One of my favourite things about researching family history is getting to the bottom of a mystery – even if the mystery comes from a find in a record that initially just makes you sit up and go “Mmm?”.
Such as it was when I came across a census entry for a family enumerated as Holbrow-Burgess. A double-barrelled Holborow?! What?! I had never come across this before. Of course, several female-line Holborow families have used it as a middle name, but was this what was happening here?
I assembled my detectoring kit in a bid to find out – and discovered more than I had bargained for …
The story starts – oddly enough – in the 1939 Register where I found a reference to the following family:
John, his wife Florence, and their daughter, also Florence, were living on Eastfield Road, Bristol (in Westbury on Trym, today a Bristol suburb but an ancient Mercian settlement and then a parish that didn’t become subsumed into Bristol until the 1920s).
Florence’s baptism in Westbury on Trym was simple to track down:
The hyphenated surname seems to be in place. However, there is no hyphenated marriage record. The GRO entry showed the mother’s maiden name was Metcalfe. Searching for a marriage for a Florence Metcalfe to any John William provided me with this:
No hyphen, but Holbrow Burgess is present, in the right place and with the right occupation. John’s father is given as William Holbrow Burgess, an insurance agent. Perhaps the 1901 census would help. I knew from the 1939 Register that he was born in the September of 1877. However … No John William Holbrow-Burgess births. Ditto John William Burgess. Perhaps the Burgess came later and he was born a Holb(o)row…?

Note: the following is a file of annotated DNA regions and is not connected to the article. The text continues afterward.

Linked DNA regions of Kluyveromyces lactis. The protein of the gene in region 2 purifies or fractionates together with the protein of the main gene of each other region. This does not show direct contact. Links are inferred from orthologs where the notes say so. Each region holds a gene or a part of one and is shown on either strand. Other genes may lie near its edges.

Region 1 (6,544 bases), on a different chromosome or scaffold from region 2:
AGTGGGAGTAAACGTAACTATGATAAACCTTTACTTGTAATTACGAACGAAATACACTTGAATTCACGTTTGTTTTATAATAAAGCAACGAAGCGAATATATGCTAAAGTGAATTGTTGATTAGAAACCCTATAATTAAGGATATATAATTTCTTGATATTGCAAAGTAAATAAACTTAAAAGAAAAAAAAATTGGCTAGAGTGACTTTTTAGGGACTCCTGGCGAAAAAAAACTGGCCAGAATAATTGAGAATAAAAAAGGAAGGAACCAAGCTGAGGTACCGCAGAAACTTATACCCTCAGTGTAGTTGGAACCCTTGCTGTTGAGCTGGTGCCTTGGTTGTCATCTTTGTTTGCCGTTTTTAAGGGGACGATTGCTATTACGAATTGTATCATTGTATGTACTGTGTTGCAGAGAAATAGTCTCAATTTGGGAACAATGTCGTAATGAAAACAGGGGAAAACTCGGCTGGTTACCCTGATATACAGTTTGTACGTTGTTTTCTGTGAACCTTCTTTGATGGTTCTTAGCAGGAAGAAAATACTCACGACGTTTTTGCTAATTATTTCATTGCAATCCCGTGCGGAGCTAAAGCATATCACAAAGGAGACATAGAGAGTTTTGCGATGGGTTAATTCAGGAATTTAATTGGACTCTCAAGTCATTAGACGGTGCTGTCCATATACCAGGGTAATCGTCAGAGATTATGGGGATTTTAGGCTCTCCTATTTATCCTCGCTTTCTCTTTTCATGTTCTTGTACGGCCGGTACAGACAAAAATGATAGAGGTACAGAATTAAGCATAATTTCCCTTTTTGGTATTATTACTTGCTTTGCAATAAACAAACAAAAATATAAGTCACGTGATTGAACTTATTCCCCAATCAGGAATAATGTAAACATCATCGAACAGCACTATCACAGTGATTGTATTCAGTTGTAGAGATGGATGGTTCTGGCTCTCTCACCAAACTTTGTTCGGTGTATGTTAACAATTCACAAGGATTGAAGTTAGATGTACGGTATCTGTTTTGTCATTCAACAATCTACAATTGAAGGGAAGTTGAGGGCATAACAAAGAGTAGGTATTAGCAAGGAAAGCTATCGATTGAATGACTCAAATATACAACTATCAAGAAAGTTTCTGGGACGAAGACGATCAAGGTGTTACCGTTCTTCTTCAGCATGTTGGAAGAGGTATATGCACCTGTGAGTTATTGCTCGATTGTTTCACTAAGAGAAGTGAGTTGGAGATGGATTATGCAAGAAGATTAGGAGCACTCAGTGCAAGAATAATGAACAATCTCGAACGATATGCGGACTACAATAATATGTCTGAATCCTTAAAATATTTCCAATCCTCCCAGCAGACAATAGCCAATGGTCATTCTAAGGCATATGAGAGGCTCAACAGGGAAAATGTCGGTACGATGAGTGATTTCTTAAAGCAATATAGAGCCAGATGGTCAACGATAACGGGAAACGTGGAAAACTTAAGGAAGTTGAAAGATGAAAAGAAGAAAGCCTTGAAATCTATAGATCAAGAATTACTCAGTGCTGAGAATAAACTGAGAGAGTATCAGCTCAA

Could this be his baptism in Stoke Bishop (a ward/suburb of Bristol, neighbouring Westbury on Trym)? Is William recorded as a ‘Gentleman’?
Looking at the 1911 census, things seem to fit together nicely, especially as we have a multi-generational household. The head is recorded as William Burgess, with his wife Frances. Then comes John William, his wife Florence, and their daughter Florence Frances. William is an insurance agent for Pearl Insurance Co (nowadays part of the Phoenix Assurance Group) and John is an assistant teacher.
So far we have a baptism in 1877 under Holbrow, a marriage in 1905 as Holbrow Burgess, a baptism in 1906 as Holbrow-Burgess, and a census in 1911 as Burgess. What of 1901?
Well, here the entire household (William, Frances, John William and an elder daughter, Mary) are all enumerated as “H Burgess”. Presumably for Holbrow Burgess.